If you’ve been keeping an eye on the Austin real estate market lately, you’ve surely heard that the ATX has become one of, if not the most, competitive markets for home buyers in 2021. You’ve probably heard about homes flying off the market at record speeds, selling for hundred of thousands of dollars over asking price, and new builders only being able to sign 1 or 2 contracts a month for homes that won’t even be completed until 2022. However, something you may not have heard about yet is the subtle shift in the Austin real estate market over the past two weeks. I’ve seen homes sell for asking price, homes that only had a few offers, and the return of due diligence periods.
This shift is subtle, and if you are not actively working in it everyday, you may not even notice it. But I feel it, and if it continues, it will have implications. You may be wondering why this may be. All of the signs point towards continued demand and thus higher prices. And, that is still true, but the market is behaving slightly differently. I hypothesize this subtle shift is due to a few different variables.
Many individuals looking to purchase in the Austin market are quite simply beginning to feel defeated. I have a few buyers who have been trying to buy a home for the past few months, and are still empty handed. They’ve offered well over asking price, waived their appraisal contingencies, and offered 5 digit earnest money deposits yet they still haven’t been able to get an accepted contract. After the 4th or 5th time of this, some buyers begin to feel like they simply cannot win in this ultra-competitive market. Some of these buyers decide to stop trying altogether, or opt to purchase in another city altogether. Others are still observing from afar, but are less motivated to make offers on available homes.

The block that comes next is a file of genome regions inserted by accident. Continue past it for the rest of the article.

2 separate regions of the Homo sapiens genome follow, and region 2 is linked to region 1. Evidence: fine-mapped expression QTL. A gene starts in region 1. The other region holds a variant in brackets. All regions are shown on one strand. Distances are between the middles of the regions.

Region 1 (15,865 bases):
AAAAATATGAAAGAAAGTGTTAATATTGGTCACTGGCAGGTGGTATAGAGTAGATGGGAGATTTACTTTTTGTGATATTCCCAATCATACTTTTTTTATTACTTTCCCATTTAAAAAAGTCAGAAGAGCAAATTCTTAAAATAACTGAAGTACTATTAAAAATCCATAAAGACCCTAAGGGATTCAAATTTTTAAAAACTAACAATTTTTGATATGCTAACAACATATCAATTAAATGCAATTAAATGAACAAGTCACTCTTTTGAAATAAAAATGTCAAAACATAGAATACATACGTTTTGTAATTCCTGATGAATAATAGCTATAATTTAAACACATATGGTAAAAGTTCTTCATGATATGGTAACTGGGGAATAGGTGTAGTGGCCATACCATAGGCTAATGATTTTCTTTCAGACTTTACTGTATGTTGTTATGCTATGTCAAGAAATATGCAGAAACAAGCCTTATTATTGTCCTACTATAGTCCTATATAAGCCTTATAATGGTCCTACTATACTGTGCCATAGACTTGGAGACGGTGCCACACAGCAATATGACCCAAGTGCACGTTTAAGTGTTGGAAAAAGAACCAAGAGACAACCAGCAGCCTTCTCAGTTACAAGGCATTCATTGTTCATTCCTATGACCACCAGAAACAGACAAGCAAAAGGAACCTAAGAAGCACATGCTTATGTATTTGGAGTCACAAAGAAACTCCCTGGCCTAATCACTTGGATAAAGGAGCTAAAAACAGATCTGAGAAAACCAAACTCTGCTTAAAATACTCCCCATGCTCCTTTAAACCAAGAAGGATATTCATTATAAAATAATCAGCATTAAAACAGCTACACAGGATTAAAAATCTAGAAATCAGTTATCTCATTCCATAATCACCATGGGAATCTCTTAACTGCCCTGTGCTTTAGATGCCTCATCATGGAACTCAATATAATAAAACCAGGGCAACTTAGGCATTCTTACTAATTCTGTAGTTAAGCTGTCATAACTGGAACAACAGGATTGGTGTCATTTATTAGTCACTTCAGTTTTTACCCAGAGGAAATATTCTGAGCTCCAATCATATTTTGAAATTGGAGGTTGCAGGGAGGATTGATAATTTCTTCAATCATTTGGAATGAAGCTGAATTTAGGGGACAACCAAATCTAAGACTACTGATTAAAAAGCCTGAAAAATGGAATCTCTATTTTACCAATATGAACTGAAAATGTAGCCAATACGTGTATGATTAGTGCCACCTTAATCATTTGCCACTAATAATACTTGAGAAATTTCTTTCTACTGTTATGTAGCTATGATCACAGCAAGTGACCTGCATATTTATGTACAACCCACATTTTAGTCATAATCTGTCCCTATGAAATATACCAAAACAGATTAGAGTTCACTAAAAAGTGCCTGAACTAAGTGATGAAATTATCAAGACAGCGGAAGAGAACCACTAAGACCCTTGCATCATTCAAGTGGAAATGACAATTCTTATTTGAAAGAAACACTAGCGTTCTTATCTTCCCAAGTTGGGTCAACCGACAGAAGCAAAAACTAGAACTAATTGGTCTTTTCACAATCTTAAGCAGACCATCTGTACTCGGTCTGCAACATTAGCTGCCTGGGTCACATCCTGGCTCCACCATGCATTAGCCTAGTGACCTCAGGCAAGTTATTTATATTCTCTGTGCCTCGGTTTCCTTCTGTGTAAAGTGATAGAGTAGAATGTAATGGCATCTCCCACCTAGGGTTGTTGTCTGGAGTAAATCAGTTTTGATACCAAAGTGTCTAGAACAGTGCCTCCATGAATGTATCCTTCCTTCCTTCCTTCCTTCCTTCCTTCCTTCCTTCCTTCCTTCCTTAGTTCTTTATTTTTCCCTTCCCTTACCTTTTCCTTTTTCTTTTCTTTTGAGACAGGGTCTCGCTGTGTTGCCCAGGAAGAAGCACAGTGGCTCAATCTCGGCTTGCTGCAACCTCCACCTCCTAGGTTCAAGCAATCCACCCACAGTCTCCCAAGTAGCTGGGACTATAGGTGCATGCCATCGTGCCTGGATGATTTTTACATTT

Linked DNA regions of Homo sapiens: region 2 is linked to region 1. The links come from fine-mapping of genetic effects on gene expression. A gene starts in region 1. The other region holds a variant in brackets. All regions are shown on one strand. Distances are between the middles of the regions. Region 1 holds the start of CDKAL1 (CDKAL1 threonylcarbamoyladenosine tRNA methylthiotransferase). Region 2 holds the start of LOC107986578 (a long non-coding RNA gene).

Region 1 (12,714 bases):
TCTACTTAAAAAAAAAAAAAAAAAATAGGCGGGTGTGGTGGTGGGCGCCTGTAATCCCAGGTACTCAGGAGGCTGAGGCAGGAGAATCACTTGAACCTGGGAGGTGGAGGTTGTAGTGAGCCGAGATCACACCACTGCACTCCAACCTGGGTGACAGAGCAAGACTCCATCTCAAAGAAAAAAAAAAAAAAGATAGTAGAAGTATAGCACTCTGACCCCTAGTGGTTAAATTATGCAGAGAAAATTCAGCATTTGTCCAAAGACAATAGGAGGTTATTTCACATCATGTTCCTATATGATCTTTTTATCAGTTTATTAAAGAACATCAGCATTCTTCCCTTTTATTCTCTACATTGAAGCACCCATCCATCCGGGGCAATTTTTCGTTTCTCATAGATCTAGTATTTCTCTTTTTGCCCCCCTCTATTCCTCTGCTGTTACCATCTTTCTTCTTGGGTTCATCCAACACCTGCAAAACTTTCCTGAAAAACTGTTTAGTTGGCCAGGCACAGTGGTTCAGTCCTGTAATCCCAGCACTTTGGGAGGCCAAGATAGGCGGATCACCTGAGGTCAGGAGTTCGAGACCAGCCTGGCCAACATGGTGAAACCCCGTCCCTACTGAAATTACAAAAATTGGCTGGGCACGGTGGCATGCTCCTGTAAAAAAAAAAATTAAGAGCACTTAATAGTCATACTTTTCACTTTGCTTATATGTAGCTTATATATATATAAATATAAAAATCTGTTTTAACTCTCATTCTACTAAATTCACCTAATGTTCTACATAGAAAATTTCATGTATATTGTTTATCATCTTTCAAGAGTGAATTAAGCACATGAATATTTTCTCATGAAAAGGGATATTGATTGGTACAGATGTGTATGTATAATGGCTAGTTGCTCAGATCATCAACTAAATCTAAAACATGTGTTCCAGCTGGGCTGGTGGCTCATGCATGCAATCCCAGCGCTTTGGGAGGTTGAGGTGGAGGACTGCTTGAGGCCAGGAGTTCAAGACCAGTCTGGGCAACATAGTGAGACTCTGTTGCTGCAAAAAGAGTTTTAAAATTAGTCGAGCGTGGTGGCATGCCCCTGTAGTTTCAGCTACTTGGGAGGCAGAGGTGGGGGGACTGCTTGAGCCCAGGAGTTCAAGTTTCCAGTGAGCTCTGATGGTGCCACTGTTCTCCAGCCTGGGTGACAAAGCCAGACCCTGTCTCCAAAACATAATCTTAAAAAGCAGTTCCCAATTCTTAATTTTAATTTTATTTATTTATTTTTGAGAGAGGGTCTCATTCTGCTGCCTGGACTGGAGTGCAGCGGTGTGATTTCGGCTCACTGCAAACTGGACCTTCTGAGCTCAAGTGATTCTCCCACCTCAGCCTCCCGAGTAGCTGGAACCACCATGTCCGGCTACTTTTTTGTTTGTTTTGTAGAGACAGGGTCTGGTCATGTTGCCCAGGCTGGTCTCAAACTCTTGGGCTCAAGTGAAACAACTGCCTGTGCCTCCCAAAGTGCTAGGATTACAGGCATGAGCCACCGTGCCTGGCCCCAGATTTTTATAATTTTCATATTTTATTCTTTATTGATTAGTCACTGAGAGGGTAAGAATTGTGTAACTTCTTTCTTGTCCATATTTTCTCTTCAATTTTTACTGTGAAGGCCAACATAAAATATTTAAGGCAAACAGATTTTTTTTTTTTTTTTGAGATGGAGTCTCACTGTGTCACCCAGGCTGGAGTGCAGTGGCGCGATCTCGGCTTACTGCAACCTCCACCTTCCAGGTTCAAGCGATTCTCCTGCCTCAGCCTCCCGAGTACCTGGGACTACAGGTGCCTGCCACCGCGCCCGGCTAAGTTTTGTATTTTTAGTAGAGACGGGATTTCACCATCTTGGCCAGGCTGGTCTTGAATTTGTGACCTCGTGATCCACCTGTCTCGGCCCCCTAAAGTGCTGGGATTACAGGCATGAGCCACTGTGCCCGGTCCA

Sold Home Data is Starting to Show the Truth of the Market
In order to determine an appropriate asking price for a home, you need to look at the sold prices for comparable homes. Since the home sale cycle from list date to close date is usually around 30 days, sold stats are constantly lagging behind the market. Over the past few months, most homes have been appropriately listed at prices determined by the sold comparable homes. However, the majority of those homes went under-contract at a price far higher than the asking price. We are now beginning to see those homes close, and new listings are being priced using those sold stats.
For single-family homes listed in the Austin MLS, the median list price/sqft increased from $197/sqft in February to $213/sqft in March. As listing prices are increasing, I foresee this leveling out the difference between asking price and contract price. This is not to say that the majority of homes will not continue to sell for above asking price. I think that trend will continue, but I think we will see the difference between asking price and sold price decrease. Earlier this year we saw some homes selling for hundred of thousands of dollars over asking price; I foresee the ratio of list price to close price decreasing in the coming months.
Increase in Inventory